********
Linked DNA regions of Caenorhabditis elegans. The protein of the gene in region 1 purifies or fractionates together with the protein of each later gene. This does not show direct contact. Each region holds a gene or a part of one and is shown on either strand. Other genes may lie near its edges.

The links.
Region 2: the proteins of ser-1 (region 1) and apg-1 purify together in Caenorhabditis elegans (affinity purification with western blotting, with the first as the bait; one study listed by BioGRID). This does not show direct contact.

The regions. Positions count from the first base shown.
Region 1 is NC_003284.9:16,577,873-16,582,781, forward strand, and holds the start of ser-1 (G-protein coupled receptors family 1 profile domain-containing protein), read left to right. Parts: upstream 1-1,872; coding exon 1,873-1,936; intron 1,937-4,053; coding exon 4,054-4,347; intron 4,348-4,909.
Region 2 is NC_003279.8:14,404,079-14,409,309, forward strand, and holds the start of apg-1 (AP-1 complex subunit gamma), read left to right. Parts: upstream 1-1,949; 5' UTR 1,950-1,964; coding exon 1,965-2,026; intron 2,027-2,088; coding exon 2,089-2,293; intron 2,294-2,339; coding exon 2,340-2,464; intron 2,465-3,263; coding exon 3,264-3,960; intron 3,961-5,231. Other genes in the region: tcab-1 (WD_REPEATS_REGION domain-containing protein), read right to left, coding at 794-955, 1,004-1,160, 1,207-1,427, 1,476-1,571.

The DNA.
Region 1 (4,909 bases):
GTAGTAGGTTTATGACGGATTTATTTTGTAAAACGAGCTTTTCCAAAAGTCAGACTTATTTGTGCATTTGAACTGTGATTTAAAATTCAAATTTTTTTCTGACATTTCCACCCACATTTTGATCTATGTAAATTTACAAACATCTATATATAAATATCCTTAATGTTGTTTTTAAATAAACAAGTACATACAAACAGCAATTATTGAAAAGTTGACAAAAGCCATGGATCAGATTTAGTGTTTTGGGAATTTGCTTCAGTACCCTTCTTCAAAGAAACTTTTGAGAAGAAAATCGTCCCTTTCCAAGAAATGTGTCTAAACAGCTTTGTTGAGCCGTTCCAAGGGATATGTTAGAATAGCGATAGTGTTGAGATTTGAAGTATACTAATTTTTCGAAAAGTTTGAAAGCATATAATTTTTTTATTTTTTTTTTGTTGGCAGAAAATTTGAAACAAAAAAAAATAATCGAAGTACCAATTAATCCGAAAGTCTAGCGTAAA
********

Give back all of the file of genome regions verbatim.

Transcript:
Linked DNA regions of Caenorhabditis elegans. The protein of the gene in region 1 purifies or fractionates together with the protein of each later gene. This does not show direct contact. Each region holds a gene or a part of one and is shown on either strand. Other genes may lie near its edges.

The links.
Region 2: the proteins of ser-1 (region 1) and apg-1 purify together in Caenorhabditis elegans (affinity purification with western blotting, with the first as the bait; one study listed by BioGRID). This does not show direct contact.

The regions. Positions count from the first base shown.
Region 1 is NC_003284.9:16,577,873-16,582,781, forward strand, and holds the start of ser-1 (G-protein coupled receptors family 1 profile domain-containing protein), read left to right. Parts: upstream 1-1,872; coding exon 1,873-1,936; intron 1,937-4,053; coding exon 4,054-4,347; intron 4,348-4,909.
Region 2 is NC_003279.8:14,404,079-14,409,309, forward strand, and holds the start of apg-1 (AP-1 complex subunit gamma), read left to right. Parts: upstream 1-1,949; 5' UTR 1,950-1,964; coding exon 1,965-2,026; intron 2,027-2,088; coding exon 2,089-2,293; intron 2,294-2,339; coding exon 2,340-2,464; intron 2,465-3,263; coding exon 3,264-3,960; intron 3,961-5,231. Other genes in the region: tcab-1 (WD_REPEATS_REGION domain-containing protein), read right to left, coding at 794-955, 1,004-1,160, 1,207-1,427, 1,476-1,571.

The DNA.
Region 1 (4,909 bases):
GTAGTAGGTTTATGACGGATTTATTTTGTAAAACGAGCTTTTCCAAAAGTCAGACTTATTTGTGCATTTGAACTGTGATTTAAAATTCAAATTTTTTTCTGACATTTCCACCCACATTTTGATCTATGTAAATTTACAAACATCTATATATAAATATCCTTAATGTTGTTTTTAAATAAACAAGTACATACAAACAGCAATTATTGAAAAGTTGACAAAAGCCATGGATCAGATTTAGTGTTTTGGGAATTTGCTTCAGTACCCTTCTTCAAAGAAACTTTTGAGAAGAAAATCGTCCCTTTCCAAGAAATGTGTCTAAACAGCTTTGTTGAGCCGTTCCAAGGGATATGTTAGAATAGCGATAGTGTTGAGATTTGAAGTATACTAATTTTTCGAAAAGTTTGAAAGCATATAATTTTTTTATTTTTTTTTTGTTGGCAGAAAATTTGAAACAAAAAAAAATAATCGAAGTACCAATTAATCCGAAAGTCTAGCGTAAA